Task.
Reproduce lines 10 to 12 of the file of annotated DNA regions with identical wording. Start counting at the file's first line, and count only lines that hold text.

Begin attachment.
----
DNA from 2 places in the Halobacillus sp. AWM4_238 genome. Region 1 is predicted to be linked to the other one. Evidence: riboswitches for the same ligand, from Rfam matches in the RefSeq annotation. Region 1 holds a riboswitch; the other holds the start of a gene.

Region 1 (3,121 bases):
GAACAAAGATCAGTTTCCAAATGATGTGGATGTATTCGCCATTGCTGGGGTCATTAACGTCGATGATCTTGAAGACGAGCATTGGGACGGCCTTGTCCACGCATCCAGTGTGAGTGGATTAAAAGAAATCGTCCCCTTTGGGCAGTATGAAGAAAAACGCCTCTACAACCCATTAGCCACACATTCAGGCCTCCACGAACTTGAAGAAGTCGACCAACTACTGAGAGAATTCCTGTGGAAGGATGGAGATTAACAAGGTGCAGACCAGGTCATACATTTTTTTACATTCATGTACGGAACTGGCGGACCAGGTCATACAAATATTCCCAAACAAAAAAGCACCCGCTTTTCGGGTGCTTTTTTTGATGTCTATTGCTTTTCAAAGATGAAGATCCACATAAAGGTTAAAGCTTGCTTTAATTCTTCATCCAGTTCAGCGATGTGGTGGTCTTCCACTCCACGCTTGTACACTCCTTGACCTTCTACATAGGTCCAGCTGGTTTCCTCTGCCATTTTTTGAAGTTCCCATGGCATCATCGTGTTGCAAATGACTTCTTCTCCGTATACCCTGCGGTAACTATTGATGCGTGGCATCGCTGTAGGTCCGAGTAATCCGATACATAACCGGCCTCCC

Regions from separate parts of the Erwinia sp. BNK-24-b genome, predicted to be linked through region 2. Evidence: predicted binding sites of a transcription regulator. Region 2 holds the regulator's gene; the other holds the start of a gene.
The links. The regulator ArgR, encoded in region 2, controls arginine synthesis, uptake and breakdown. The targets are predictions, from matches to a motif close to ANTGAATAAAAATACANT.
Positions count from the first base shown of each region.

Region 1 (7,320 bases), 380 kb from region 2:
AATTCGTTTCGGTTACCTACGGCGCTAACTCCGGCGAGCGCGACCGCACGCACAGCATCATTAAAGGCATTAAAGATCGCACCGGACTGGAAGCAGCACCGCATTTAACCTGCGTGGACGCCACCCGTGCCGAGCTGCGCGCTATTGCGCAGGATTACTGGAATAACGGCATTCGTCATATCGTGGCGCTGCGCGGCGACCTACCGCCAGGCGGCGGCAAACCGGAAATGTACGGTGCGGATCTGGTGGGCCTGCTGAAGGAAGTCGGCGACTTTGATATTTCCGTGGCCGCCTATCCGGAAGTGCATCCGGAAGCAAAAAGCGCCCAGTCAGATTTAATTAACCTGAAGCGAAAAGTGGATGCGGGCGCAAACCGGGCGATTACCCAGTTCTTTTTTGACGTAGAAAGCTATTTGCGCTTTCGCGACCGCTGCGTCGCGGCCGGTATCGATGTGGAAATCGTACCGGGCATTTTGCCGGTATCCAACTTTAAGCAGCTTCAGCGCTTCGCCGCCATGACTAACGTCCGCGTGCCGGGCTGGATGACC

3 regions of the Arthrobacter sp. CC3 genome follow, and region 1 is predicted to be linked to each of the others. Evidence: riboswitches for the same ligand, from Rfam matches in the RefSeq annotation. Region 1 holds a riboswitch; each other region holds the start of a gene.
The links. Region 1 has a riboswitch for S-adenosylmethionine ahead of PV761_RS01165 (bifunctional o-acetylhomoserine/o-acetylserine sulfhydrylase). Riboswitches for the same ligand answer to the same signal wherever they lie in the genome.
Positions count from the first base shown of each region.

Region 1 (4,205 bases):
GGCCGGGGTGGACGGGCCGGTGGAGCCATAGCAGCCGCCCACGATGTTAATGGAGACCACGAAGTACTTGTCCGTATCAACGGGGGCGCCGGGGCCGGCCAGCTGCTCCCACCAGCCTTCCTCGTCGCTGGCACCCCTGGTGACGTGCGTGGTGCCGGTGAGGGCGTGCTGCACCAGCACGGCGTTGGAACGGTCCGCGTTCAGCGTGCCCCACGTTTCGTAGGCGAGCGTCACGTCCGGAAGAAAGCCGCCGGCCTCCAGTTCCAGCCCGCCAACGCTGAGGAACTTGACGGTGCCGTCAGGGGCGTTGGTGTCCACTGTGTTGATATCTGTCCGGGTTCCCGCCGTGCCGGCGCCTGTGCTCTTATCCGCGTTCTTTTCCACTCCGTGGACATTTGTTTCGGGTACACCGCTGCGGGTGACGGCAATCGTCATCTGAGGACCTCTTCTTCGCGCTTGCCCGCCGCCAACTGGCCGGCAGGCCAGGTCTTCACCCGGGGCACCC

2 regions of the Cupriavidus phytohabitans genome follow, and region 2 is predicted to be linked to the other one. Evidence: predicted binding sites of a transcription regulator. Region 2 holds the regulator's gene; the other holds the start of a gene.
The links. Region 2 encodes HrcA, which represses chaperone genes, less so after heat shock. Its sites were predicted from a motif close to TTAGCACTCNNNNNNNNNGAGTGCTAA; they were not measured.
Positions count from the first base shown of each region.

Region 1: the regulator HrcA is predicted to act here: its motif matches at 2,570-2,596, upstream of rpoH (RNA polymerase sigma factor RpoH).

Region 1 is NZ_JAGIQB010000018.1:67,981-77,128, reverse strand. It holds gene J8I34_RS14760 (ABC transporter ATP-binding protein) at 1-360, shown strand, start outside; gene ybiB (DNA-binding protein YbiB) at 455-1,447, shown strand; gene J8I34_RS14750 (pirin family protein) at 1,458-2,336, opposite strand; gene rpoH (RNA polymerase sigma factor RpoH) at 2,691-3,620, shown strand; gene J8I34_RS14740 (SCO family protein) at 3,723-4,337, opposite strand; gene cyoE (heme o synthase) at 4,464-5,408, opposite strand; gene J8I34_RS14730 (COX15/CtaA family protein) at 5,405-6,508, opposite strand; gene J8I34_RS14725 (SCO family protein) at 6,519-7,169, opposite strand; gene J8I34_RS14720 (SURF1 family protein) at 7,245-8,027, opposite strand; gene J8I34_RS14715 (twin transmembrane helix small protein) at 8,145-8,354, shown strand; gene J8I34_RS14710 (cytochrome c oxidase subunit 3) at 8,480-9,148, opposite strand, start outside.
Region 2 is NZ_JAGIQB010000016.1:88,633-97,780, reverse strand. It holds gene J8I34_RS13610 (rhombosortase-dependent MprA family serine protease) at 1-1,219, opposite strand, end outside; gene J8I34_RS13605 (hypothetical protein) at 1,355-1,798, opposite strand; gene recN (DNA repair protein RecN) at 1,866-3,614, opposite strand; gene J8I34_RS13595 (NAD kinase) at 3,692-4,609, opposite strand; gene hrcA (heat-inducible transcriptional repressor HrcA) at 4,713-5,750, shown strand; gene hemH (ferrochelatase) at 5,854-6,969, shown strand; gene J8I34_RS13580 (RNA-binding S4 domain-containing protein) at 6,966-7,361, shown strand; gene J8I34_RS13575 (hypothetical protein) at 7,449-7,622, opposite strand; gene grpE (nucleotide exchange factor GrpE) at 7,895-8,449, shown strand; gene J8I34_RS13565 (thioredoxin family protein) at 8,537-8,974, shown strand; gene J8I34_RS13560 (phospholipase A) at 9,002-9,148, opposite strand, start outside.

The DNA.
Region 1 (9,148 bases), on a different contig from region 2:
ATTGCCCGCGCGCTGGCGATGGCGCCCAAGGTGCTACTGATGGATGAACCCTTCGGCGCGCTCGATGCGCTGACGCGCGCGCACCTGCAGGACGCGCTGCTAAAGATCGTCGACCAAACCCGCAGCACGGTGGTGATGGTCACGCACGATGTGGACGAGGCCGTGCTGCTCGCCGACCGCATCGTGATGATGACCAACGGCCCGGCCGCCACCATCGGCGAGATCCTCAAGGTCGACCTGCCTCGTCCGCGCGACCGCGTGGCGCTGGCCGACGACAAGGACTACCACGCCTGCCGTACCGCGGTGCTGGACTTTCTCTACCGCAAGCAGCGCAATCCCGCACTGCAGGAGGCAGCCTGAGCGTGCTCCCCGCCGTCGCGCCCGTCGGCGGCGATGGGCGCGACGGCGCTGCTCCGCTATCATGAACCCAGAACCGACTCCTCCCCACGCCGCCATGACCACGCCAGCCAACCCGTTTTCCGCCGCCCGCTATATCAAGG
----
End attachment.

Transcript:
The links. Region 1 has a riboswitch for S-adenosylmethionine ahead of PV761_RS01165 (bifunctional o-acetylhomoserine/o-acetylserine sulfhydrylase). Riboswitches for the same ligand answer to the same signal wherever they lie in the genome.
Positions count from the first base shown of each region.

Region 1 (4,205 bases):